Whether you are just beginning in your career or approaching retirement, it’s important to take full advantage of the benefits that your 401(k) plan offers. These plans can be very simple but to maximize your savings potential, there are a few strategies that come into play at different points of your career.

Early in your career.

As a young professional, the first goal to accomplish in 401(k) savings is to take full advantage of an employer match program. Many employers will contribute a matching percentage of your own elective deferral, while others will make a contribution whether or not you participate. It’s important to review your employer’s summary plan description to see what their specific program offers, and to make the most of it.

Increasing your contributions.

As your salary increases during your career, it’s also important to increase your retirement savings. For those under age 50, you can contribute up to $19,500 in 2020. After age 50, you can contribute an additional $6,500.

One strategy that can be helpful in further building your retirement savings is to increase your deferral 1% each pay increase that you receive. This technique helps lessen the impact of the additional savings on your take-home pay, while still maximizing your deferral in the long run.

Benefits of after-tax contributions and Roth IRAs.

Once you have maxed out your deferral, more advanced strategies are available in the 401(k) plan wrapper. For those in higher tax brackets, certain hurdles present themselves in the path of saving in a tax-efficient manner.

Certain retirement plans allow for “after-tax” contributions. This additional feature, when offered, can be very powerful regardless of your tax bracket. The primary benefit of this strategy is to enable high earners, who are prohibited from making Roth IRA contributions due to income phase-outs under the IRS Code, to benefit from the tax advantages of Roth IRA investing (tax-free earnings and withdrawals).

The following bullet points highlight the facts and circumstances of this unique strategy.

  • Income tax brackets and phase-outs present a huge roadblock for Roth IRA contributions outside of an employer plan
    • For the Year 2020, the Roth IRA phase-outs are as follows:
      • Single – $124,000 to $139,000
      • Married filing Joint – $196,000 to $206,000
  • Where this strategy gains its strength is when “after-tax contributions” are allowed to be rolled out of the account and into a Roth IRA. By placing these funds in a Roth IRA, a long-term investor is able to lock in tax-free earnings and withdrawals on the account, to help fund their retirement.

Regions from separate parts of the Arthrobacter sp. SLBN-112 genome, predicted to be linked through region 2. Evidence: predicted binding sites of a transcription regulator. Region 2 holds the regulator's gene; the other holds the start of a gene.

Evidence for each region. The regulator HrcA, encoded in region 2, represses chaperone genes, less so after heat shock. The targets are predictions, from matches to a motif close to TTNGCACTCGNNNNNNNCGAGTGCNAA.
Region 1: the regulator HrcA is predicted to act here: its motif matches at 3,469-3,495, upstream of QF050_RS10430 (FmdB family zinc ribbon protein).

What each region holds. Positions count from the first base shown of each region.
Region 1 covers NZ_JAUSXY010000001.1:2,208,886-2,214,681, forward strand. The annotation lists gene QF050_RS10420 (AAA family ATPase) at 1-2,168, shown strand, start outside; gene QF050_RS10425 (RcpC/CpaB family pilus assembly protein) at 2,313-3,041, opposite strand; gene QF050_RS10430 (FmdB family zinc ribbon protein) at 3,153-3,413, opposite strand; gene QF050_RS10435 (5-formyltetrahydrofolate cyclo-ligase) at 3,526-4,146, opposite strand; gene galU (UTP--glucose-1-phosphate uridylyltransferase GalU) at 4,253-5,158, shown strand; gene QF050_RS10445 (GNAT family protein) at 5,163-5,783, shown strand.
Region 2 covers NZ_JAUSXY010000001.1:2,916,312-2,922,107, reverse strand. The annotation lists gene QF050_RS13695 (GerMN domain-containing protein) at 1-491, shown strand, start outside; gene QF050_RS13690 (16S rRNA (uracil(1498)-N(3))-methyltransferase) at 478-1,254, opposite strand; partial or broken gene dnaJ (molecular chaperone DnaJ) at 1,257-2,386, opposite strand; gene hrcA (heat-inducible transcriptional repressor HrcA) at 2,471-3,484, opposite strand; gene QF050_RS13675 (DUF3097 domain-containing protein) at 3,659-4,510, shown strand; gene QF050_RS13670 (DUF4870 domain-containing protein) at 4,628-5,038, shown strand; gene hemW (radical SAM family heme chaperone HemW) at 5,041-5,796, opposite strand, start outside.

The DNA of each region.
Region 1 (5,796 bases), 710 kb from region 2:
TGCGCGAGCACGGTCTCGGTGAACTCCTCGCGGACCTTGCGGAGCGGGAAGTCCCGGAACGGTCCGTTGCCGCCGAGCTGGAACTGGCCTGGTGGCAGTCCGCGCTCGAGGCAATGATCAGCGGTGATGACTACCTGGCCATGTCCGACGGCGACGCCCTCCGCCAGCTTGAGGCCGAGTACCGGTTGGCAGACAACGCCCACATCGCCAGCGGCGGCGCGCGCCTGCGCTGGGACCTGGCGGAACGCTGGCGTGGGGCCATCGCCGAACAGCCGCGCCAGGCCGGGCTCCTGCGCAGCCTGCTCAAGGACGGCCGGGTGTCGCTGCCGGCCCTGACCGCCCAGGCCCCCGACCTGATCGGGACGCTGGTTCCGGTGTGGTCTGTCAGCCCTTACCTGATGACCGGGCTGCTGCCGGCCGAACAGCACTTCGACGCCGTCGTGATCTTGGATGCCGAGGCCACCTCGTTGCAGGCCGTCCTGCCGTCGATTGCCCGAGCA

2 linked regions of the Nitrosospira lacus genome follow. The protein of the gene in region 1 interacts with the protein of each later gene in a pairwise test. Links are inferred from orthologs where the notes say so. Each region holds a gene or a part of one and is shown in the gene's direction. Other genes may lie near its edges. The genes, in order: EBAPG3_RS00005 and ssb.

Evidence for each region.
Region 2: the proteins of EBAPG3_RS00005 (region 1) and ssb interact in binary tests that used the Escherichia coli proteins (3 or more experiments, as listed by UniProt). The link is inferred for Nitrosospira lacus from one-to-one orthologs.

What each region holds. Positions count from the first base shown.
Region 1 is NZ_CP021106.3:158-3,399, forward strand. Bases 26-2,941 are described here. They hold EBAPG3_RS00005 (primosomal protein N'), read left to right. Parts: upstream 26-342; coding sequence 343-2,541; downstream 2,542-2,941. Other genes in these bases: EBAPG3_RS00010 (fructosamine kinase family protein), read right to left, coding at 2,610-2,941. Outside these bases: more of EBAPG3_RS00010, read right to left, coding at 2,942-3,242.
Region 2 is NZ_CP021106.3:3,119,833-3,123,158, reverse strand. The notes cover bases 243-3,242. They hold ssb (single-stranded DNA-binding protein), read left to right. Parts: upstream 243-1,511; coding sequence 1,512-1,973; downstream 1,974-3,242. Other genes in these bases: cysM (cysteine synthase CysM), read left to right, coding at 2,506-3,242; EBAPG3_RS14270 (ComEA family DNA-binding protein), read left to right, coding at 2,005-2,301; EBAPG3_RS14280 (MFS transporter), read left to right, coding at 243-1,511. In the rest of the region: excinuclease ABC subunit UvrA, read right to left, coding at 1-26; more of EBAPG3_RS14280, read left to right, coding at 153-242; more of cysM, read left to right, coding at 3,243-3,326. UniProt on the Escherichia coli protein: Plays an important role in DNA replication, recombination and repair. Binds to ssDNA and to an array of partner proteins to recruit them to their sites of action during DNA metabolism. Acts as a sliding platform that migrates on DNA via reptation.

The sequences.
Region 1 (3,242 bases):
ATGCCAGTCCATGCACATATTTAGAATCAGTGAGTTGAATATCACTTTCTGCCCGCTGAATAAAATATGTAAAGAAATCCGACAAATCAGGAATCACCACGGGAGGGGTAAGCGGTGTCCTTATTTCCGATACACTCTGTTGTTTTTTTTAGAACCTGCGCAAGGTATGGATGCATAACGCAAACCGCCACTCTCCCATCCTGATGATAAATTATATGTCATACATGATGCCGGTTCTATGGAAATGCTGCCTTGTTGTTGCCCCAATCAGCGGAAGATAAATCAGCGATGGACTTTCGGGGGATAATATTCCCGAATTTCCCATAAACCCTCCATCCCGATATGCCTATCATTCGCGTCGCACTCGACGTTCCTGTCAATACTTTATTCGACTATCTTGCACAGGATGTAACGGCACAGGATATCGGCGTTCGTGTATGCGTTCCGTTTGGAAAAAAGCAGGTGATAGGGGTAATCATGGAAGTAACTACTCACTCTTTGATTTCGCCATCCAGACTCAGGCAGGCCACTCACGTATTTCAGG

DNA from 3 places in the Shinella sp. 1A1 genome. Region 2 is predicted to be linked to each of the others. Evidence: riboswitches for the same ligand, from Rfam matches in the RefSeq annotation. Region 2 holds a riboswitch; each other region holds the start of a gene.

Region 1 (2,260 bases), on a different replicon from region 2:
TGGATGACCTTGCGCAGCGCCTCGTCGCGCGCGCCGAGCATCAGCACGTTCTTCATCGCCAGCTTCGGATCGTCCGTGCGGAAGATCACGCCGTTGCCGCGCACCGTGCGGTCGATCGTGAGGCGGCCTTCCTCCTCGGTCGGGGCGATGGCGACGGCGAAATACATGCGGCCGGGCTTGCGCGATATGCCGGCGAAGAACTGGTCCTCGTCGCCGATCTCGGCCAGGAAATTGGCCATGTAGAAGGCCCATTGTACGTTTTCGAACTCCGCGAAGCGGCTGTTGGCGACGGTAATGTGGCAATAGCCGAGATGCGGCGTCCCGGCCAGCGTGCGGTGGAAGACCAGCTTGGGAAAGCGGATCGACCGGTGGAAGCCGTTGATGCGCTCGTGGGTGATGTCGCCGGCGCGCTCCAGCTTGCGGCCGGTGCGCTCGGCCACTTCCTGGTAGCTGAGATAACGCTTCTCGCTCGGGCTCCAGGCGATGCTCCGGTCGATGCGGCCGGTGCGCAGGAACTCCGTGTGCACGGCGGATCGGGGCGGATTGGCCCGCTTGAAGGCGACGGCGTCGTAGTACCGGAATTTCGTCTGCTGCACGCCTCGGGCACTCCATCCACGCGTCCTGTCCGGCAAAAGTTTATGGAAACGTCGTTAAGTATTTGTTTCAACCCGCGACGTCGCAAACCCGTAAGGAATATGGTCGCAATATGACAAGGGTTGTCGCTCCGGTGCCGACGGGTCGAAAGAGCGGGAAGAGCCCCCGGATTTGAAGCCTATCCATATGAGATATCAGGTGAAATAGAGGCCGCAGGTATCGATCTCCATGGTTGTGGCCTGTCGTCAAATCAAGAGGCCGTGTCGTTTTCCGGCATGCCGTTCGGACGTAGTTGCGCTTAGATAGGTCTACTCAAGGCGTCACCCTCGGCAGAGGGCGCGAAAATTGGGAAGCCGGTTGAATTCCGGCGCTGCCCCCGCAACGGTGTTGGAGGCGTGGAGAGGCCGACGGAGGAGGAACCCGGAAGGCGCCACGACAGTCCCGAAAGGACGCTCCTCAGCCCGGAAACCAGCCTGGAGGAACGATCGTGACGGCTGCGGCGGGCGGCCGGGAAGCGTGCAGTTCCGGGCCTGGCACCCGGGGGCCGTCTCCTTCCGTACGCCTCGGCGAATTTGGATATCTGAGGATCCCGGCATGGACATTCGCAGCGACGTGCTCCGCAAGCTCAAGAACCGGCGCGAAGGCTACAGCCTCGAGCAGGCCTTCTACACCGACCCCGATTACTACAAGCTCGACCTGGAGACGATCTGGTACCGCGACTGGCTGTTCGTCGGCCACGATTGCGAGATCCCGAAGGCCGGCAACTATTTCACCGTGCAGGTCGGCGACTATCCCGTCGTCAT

• This chart displays the “bucket” for an investor to aim to save additional after-tax dollars within their employer plan.
  Under 50 Over 50
2020 max employee deferral $19,500 $19,500
2020 catch-up contribution $0 $6,500
Total employee deferral $19,500 $26,000
Potential for additional deferral $37,500 $37,500
Max deferral allowed $57,000 $63,500
  • High earners will want to fill up their max personal deferral first and then have the ability (per plan provisions) to contribute after-tax dollars up to the 415(c) limit – another $37,500. Please keep in mind that this figure would be reduced by any employer dollars that are put into the account.
  • Having Roth IRA dollars as part of your retirement portfolio has many benefits. The tax-free withdrawal aspect of Roth IRAs can help an investor with income-smoothing and tax planning while in retirement. Also, the fact that there is currently no Required Minimum Distribution on Roth IRA accounts can benefit those over 70 that are not in need of current income.

Reaching your retirement goals.

With the percentage of workers who are covered by Defined Benefit Pension Plans dramatically reducing over the past decade, the 401(k) plan has become the dominant retirement planning tool for most workers. Maximizing what the 401(k) plan can potentially offer will truly allow you to envision a greater retirement.


© 2019 Sanderson Wealth Management LLC. This information is not intended to be and should not be treated as legal, investment, accounting or tax advice and is for informational purposes only. Readers, including professionals, should under no circumstances rely upon this information as a substitute for their own research or for obtaining specific legal, accounting, or tax advice from their own counsel. All information discussed herein is current as of the date appearing in this material and is subject to change at any time without notice. Opinions expressed are those of the author, do not necessarily reflect the opinions of Sanderson Wealth Management, and are subject to change without notice. The information has been obtained from sources believed to be reliable, but its accuracy and interpretation are not guaranteed.